When we were expecting said little angel, we had a long list of names to haggle over and haggle we did. We agreed we wanted another family name and we agreed that my much-loved sister's name had to be included in some form. We got a list together of grandmothers, great-grandmothers, their mothers, aunts, etc., and started to sort it all out.
The decision making then turned relatively easy as one name kept coming up over and over.
All of these children were raised by one tough cookie of a woman named Helen Reber. She dropped the Christ surname after kicking her no-good husband to the curb. This was unheard of in her day and I can't imagine the backlash and whispers behind her back she must have endured. However, Great-Great-Grandmother Helen raised her brood in a tiny little house in Laureldale that I think still stands today. To heat the house, she would send Pop and his siblings to collect coal that fell from the trains that went by. The stories of "Grammy" are many and a wistful look always comes over the person or persons recalling them. At the time that Ms. Reber was raising her family, prohibition was making it very difficult for a lot of people to self-medicate their way through the depression. But, Ms. Reber had a solution for all parties involved. She ran a distillery in her little home and used the money to raise her family. I have a feeling this woman was tough as nails and tender hearted at the same time. She knew what had to be done, so she did it. As the legend goes, the fuzz got wind of her operation and Pop and his siblings had to dismantle the distillery and throw it in the river one night.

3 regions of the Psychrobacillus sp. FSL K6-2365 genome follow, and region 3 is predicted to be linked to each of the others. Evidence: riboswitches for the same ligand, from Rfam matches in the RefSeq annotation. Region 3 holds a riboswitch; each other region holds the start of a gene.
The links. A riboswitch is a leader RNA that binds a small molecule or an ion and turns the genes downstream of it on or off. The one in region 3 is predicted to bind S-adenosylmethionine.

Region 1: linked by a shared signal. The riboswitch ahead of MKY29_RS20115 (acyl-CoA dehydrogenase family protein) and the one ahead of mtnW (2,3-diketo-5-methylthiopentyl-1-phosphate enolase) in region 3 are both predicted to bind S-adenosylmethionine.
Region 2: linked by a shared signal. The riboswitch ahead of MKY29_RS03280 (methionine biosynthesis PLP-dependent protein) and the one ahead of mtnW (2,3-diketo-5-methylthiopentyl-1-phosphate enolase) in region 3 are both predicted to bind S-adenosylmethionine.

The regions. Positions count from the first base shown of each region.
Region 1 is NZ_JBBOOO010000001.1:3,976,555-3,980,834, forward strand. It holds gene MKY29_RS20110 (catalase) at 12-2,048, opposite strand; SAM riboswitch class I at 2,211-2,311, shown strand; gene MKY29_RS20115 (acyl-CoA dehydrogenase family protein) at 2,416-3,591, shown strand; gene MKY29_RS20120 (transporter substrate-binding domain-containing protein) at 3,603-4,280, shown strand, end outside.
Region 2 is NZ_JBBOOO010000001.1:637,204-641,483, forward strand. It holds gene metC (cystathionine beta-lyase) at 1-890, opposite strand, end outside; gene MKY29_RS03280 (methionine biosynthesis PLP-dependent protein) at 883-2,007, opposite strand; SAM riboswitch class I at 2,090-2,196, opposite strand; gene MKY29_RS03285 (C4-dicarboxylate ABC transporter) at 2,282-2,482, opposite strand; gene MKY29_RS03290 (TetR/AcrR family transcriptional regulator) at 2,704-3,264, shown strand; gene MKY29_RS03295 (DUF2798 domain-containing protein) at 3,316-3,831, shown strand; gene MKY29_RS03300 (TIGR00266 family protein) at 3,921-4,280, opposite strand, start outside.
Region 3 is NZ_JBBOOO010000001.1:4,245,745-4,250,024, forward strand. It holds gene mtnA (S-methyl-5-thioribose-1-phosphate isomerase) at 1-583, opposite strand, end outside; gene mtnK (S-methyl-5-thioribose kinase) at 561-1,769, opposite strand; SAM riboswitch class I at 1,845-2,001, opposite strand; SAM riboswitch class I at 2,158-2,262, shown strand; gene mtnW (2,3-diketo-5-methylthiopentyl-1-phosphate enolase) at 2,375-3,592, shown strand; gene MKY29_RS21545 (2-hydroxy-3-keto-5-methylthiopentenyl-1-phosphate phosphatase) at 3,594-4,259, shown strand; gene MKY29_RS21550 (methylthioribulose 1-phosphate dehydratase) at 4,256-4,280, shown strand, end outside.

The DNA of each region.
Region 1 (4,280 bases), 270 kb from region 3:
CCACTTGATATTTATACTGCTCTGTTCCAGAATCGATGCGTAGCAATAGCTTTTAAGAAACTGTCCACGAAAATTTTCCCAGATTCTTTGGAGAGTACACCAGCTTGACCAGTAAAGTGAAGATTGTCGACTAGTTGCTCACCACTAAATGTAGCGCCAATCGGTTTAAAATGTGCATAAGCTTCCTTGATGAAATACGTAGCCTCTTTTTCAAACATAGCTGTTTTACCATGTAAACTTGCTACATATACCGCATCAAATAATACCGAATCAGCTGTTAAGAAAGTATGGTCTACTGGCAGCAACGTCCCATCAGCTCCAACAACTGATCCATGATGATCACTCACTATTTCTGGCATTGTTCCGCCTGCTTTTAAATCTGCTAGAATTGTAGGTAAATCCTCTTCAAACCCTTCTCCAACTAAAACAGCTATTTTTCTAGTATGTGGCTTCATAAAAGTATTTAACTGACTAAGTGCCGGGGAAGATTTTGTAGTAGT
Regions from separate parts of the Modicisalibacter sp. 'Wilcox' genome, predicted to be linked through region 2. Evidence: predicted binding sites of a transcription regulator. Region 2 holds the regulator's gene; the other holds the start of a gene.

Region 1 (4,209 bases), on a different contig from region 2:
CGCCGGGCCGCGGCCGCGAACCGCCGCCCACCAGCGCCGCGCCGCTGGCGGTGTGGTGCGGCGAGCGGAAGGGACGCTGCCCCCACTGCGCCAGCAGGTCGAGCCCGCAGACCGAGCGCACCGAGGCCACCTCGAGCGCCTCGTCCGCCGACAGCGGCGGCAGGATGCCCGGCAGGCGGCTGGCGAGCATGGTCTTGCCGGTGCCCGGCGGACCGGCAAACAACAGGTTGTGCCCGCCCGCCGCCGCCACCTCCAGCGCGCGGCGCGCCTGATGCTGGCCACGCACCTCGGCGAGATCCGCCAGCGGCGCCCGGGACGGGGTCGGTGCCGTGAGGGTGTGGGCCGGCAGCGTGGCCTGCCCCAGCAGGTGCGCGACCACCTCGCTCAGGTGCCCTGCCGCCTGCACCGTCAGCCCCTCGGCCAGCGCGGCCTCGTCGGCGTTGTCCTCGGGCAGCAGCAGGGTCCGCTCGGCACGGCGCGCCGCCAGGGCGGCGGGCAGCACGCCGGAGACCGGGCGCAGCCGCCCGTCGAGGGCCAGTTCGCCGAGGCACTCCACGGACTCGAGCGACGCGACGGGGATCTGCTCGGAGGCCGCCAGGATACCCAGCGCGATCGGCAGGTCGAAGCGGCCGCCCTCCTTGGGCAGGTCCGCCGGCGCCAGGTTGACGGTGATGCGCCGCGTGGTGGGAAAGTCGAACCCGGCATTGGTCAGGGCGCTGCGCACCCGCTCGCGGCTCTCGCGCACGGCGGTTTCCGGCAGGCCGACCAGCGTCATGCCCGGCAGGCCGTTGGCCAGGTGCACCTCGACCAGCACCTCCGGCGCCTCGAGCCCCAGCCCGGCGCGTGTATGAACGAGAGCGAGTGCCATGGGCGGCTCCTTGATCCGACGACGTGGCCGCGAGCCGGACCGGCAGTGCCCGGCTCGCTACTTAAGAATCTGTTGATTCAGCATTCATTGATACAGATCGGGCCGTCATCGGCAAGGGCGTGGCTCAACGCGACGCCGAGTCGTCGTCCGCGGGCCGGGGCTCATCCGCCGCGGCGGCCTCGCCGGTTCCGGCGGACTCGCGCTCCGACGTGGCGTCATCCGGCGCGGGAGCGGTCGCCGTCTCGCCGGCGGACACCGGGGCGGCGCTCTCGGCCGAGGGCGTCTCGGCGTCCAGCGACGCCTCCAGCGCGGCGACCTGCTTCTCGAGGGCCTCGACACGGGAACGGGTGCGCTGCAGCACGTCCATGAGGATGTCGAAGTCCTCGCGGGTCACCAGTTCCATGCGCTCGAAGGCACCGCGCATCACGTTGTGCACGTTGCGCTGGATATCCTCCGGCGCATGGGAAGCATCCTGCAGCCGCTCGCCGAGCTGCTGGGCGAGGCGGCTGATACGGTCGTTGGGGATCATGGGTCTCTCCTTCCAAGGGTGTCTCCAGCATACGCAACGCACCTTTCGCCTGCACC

Having heard her story a lot of times since moving to this side of the Keystone State, I was on board with naming our precious little baby girl after this woman, Helen, who was years ahead of her time. I have a feeling she didn't take crap from anyone, but obviously she loved her children in all the right ways and did her best with what God had given her. Helen was a name I could get behind. And, any woman who knows how to build a contraption that makes liquor - in your living room - is a woman I can love for sure.
Feast Day of St. Helena of Constantinople, mother of Constantine the Great and finder of the True Cross of Jesus Christ. I'm sure I looked some of this up when we decided upon this derivative of the name Helen, but today I'm finding it all the more meaningful.
"At the age of 80, Helena led a group to the Holy Land to search for the True Cross. On a pilgrimage to the Holy Land, she discovered the True Cross. She built a church on the spot where the True Cross was found. The Feast of the Holy Cross on September 14 celebrates the event. Thus in art, she is usually depicted holding a wooden cross."